>Mistake Number 9

> Don’t Duck Trouble. More good advice, and it bears some resemblance to advice I heard once from Charles Baxter: Make a Scene. By which he meant that as humans we tend to avoid confrontation. We choose the path of least resistance. We try to de-escalate an argument. But that’s boring in fiction, and so Baxter says: let ‘er rip. Avoid nothing. That’s basically what Bickham is saying, I think: “In fiction, the best times for the writer–and the reader–are when the story’s main character is in the worst trouble. Let your character relax, feel happy and content, and be worried about nothing, and your story dies. Pour on all sorts of woes so your poor character is thoroughly miserable and in the deepest kind of trouble, and your story perks right up–along with your reader’s interest.” And he’s talking not about what he calls “adversity”–obstacles or forces in the character’s way over which he has no control–which may be useful and create sympathy for the character. But he is talking about “conflict”–a “fight of some kind between people with opposing goals.” Words to live by.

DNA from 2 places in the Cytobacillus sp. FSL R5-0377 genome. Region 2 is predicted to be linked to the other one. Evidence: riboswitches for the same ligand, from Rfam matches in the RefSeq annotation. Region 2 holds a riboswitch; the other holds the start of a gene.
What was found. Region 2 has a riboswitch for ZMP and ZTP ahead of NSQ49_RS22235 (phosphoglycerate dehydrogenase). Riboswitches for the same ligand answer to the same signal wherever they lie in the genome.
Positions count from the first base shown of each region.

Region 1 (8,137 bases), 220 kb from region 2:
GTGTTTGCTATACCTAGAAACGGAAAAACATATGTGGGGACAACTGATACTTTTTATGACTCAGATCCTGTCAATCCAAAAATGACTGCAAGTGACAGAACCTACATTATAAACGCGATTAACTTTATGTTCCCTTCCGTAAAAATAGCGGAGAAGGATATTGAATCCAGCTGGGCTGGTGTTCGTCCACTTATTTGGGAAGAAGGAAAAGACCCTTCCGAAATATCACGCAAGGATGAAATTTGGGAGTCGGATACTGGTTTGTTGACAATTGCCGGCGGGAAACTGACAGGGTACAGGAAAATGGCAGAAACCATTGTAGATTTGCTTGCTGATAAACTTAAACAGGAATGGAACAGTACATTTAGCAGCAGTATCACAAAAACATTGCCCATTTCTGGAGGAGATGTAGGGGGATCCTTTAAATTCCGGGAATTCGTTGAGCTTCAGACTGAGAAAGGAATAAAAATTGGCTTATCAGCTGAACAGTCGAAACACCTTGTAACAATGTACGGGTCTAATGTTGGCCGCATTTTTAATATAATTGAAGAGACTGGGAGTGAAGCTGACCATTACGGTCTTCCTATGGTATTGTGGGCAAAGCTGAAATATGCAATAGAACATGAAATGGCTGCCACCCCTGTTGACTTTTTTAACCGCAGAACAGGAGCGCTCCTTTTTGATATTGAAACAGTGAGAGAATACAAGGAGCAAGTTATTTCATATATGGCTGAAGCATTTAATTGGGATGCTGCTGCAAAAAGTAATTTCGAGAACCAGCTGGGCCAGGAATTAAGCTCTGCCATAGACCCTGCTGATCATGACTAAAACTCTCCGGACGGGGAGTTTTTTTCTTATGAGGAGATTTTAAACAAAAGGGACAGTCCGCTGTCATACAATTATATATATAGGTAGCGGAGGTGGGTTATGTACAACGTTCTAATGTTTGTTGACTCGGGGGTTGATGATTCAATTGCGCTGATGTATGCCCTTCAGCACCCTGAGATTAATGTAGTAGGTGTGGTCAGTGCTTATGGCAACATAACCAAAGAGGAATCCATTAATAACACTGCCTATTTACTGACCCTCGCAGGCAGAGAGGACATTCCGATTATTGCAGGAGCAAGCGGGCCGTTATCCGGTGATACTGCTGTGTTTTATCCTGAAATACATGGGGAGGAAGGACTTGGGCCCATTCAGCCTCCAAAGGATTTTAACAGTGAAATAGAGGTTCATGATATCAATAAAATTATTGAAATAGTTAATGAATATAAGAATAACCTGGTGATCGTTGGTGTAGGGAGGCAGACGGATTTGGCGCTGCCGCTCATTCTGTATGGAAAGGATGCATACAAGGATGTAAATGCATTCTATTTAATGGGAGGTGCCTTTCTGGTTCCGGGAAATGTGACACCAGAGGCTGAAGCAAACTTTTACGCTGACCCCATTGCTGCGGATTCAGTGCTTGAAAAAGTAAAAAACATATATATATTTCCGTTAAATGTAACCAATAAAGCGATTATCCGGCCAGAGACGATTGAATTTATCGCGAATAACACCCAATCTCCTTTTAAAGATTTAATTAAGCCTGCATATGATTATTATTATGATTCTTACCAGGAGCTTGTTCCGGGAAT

#9 Don’t Duck Trouble

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